It may be a long time before we see EPR policies becoming the norm here in the Philippines, between the lack of recycling facilities and the need for legislation that further demands accountability from producers. Moreover, finding the means to efficiently recycle and reuse plastic must not be misinterpreted as an opportunity to purchase and waste more. As responsible consumers, there are still plenty of things we can do now to spread awareness and cultivate a healthier consumer culture in our community. The myriad of ways we can do these is a whole other article in itself.
We can begin by participating in discussions about waste and sustainable living. I personally recommend checking out MUNI Community (and their incredible podcast), which regularly features stories about environmental protection, zero waste habits, sustainable development, and so much more.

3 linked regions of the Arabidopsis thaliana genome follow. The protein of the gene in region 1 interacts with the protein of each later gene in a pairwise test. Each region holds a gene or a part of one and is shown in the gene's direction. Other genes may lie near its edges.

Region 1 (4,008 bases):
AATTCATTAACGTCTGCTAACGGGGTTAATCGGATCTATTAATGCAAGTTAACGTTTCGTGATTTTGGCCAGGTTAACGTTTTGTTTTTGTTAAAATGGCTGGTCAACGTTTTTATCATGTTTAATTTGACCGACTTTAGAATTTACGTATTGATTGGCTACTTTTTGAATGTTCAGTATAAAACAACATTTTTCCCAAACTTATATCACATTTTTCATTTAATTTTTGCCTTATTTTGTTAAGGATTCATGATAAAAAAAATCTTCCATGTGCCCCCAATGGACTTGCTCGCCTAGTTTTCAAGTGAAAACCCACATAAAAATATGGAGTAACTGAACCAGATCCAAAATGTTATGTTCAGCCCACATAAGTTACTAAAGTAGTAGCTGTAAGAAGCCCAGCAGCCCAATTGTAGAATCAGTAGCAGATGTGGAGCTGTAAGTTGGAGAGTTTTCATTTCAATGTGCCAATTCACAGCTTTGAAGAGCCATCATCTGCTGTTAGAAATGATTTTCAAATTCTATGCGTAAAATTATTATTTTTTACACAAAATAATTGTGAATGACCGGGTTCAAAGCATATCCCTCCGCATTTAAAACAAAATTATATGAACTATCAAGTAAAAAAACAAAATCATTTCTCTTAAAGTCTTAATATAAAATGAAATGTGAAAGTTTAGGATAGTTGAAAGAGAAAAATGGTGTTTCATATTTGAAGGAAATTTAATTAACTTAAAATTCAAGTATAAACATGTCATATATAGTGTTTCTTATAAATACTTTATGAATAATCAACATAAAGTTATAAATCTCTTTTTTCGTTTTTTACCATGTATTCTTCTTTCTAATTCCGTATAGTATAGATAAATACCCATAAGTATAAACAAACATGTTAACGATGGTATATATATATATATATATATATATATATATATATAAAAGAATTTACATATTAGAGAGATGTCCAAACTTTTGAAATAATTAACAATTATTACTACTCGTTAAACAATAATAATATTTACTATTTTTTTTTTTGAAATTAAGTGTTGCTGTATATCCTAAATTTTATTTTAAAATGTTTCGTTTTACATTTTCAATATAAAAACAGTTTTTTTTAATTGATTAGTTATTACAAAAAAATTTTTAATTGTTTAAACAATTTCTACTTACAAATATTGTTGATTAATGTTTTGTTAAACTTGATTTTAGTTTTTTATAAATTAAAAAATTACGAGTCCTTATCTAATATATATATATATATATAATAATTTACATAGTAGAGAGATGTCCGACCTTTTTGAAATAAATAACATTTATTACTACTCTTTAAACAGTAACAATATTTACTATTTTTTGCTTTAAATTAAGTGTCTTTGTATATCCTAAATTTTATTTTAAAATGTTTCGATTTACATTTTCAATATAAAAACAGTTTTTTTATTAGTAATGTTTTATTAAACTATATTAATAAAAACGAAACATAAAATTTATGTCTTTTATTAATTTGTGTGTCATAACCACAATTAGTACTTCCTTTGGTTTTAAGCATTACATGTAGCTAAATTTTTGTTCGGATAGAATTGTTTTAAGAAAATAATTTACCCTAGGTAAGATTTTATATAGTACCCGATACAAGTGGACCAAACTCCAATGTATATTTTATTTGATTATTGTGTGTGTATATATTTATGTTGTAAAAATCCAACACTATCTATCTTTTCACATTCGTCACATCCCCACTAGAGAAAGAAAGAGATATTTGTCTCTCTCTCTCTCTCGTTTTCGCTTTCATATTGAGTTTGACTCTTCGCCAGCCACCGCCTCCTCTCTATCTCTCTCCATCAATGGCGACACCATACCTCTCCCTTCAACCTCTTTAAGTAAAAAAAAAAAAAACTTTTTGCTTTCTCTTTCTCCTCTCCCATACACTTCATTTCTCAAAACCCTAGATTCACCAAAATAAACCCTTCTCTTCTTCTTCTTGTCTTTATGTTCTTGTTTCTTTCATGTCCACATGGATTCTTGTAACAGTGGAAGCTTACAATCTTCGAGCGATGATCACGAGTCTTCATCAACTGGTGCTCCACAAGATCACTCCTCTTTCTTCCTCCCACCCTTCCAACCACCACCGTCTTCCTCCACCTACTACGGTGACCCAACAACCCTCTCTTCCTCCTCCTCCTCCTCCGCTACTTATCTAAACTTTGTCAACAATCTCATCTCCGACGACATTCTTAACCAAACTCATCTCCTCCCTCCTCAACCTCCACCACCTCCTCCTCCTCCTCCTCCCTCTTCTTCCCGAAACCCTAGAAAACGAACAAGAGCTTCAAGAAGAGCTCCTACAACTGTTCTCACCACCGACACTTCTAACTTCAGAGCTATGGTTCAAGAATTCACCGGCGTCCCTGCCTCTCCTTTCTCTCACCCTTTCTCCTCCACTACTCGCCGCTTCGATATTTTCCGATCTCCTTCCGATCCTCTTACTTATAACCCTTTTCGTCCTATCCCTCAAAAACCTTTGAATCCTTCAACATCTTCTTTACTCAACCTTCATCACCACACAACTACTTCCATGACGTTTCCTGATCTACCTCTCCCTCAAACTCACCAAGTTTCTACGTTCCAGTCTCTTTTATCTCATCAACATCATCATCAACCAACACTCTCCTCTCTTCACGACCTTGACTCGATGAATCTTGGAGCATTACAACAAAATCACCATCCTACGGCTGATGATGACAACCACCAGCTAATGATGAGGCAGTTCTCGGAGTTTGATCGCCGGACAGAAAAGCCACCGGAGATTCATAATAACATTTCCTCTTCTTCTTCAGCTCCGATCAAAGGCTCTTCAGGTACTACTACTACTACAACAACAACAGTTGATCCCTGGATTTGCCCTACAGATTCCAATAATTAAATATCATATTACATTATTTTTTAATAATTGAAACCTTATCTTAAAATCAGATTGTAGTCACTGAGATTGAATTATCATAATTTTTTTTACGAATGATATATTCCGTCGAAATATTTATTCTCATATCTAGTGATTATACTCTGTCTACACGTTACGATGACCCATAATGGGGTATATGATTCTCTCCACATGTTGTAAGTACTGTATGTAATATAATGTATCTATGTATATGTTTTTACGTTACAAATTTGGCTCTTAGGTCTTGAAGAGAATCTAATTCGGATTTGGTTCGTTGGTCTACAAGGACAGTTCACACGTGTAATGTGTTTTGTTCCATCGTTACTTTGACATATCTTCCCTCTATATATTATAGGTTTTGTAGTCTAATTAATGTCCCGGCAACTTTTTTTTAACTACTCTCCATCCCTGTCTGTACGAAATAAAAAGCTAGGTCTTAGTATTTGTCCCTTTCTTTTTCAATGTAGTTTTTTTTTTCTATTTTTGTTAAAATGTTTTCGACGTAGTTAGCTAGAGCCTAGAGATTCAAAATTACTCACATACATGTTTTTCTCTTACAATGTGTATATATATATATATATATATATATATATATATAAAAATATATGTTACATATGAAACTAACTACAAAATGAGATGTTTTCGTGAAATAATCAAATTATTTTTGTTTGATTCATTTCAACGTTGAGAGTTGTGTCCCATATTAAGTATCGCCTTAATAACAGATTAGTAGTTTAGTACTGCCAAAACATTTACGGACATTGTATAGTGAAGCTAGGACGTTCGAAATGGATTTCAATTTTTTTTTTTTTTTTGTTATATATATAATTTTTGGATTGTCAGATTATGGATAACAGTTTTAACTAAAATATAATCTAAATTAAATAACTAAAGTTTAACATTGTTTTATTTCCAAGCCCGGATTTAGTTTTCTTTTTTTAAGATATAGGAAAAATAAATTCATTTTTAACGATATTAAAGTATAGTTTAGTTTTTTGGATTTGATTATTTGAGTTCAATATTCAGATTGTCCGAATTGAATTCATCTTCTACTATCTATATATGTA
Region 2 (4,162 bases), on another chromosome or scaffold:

We can also adopt habits of our own that help minimize waste. The Buhay Zero-Waste group on Facebook features thousands of users constantly sharing their personal practices in upcycling plastic and reducing waste, ranging from reusing plastic bottles as vegetable planters to investing in menstrual cups.
Lastly, we can support our local organizations that are paving the way to a more sustainable feature. One example of such is the Sea Waste Education to Eradicate Plastic, a Negros-based organization that has been empowering the local community and documenting the zero-waste sari-sari stores that have been established there.
An ideal circular economy implies that one day, there will be no need to produce any more plastic as all of it will be conserved in the product life cycle, the same way that all materials in our natural environment - the soil, water, and air sustaining us - are perfectly conserved. No amount of recycling facilities built will achieve this, nor any amount of ordinances banning plastic; both are pieces to the puzzle of a sustainable future, and nothing more. To complete the puzzle, we, the consumers, recyclers, and producers, each hold our own pieces, as we each play a part in realizing the future of our planet.
Jaime is a student at UP Diliman studying biology. He enjoys brief conversations, spaceship battles, and watching wildlife videos on YouTube.